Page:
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1/5 — Brooklyn Museum: “Nobody Promised You Tomorrow: Art 50 Years After Stonewall”



5 Art Exhibits You Can't Miss This Month in NYC

Rainy spring weather in New York City provides a perfect excuse to stay inside and explore the city’s scores of museums and art galleries. Here are the art exhibits and installations to see this May. Stay dry and stay woke, fam. 

“Nobody Promised You Tomorrow: Art 50 Years After Stonewall”Where: Brooklyn Museum

When: May 3 — December 8

The Brooklyn Museum’s “Nobody Promised You Tomorrow: Art 50 Years After Stonewall” commemorates the 50th anniversary of the 1969 Stonewall Uprising—a six-day clash between police and civilians ignited by a routine raid on the Stonewall Inn, a gay bar in New York City—and explores its profound legacy within contemporary art and visual culture today. See the work of 22 LGBTQ+ artists who were born after 1969, whose paintings, sculptures, performances, and videos tackle the current political atmosphere and explore how moments become monuments. On view from May 3 through December 8.

Walid Raad, Sweet Talk

Where: Paula Cooper Gallery

When: April 13 — May 24

Sweet Talk, a one-person exhibit by famed contemporary Lebanese artist Walid Raad, features a number of photographic, video, and print works that study the Lebanese capital of Beirut in the aftermath of the bloody 25-year-long civil war that leveled the city. Grappling with memories of loss and carnage, as well as dizzying reconstruction, Raad contemplates Beirut’s future through the prism of its apocalyptic past in pieces like a panoramic video projection of ruined buildings being demolished for reconstruction, in which the footage has been edited to appear like a mirrored kaleidoscope. The exhibit is on display at the Paula Cooper Gallery until May 18, so check it out soon.

“Nari Ward: We the People”Where: The New Museum

When: February 13 — May 26

“Nari Ward: We the People” features over thirty sculptures, paintings, videos, and large-scale installations from throughout Ward’s twenty-five-year career, much of which he spent mining materials from the streets of his Harlem neighborhood to use in powerful found-object installations exploring the black experience, poverty, consumerism, and diasporic identity in American culture. The pieces on view include the recreation of large-scale environments originally mounted in an abandoned firehouse, as well many of the Jamaican-born artist’s early sculptures created with items—including baby strollers, fire hoses, baseball bats, cooking trays, bottles, and shopping carts—scavenged and chosen for their connection to individual lives and stories within Harlem. Open through May 26 at The New Museum.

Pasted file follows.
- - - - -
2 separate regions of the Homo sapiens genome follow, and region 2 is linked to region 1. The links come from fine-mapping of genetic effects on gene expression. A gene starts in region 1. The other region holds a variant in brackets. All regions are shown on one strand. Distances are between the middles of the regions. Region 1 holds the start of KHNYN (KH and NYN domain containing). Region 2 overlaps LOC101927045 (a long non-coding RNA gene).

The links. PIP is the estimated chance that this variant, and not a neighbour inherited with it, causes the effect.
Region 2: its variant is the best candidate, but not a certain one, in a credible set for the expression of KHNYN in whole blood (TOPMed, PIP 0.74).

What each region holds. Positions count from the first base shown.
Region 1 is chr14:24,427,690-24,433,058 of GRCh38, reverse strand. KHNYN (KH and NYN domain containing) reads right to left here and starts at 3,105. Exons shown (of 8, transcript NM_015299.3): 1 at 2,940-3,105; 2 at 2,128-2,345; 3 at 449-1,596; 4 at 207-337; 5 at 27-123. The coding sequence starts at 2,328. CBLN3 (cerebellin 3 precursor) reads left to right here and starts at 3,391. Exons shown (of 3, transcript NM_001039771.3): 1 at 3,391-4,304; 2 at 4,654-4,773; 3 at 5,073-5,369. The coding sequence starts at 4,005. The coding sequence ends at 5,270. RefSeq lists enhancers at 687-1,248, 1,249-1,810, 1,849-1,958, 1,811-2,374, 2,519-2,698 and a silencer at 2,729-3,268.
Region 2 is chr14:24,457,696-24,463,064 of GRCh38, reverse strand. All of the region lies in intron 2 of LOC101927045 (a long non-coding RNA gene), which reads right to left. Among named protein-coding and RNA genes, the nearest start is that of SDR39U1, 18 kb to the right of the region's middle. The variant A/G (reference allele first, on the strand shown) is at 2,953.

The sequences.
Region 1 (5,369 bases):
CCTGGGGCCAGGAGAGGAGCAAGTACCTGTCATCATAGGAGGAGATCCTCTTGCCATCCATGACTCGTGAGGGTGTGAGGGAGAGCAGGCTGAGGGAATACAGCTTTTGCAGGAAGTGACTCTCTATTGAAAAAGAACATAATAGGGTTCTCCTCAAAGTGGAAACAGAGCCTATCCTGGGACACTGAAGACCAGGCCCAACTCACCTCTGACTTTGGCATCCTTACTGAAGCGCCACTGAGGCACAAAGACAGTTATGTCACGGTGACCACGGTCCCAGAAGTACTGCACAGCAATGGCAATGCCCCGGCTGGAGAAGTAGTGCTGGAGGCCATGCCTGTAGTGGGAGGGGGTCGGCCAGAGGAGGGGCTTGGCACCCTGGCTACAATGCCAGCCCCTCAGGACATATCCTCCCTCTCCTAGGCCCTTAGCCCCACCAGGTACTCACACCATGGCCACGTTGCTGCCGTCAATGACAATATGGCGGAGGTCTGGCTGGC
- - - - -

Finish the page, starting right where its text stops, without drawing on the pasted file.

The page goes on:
Gina Beavers, “The Life I Deserve”Where: MoMA PS1

When: March 31 — September 2

MoMA PS1 brings you “The Life I Deserve,” the first solo exhibition of painter Gina Beavers, whose works have been described as visceral, vexing, and often grotesque. Textural and bulging, Beavers’ pieces, which draw inspiration from imagery found on Instagram and stock-photo databases, feature thick acrylic paint and often depict food porn or close-ups of body parts. Check it out through September 2 for an uncanny and often unsettling look into our digitally mediated lives.

Vivian SuterWhere: The Gladstone Gallery

When: April 11 — June 8

The Gladstone Gallery presents its first exhibition with Vivian Suter, an Argentine-Swiss artist whose paintings often respond to the lush vegetation in her natural surroundings—particularly, the Guatemalan rainforest where the artist has lived and worked for more than thirty years. The gallery is flooded unstretched canvases of varying dimensions, pinned to the walls, spread on the floor, overlapping, and suspended from the ceiling, each piece of fabric thinly painted with a range of bright colors. Maximalist and minimalist at the same time, Suter’s installation suggests a space being crowded by a jungle of art. On view until June 8.

Images via Brooklyn Museum, Paula Cooper Gallery, The New Museum, MoMA PS1, & The Gladstone Gallery

Stay tuned to Milk for more art stuff. 

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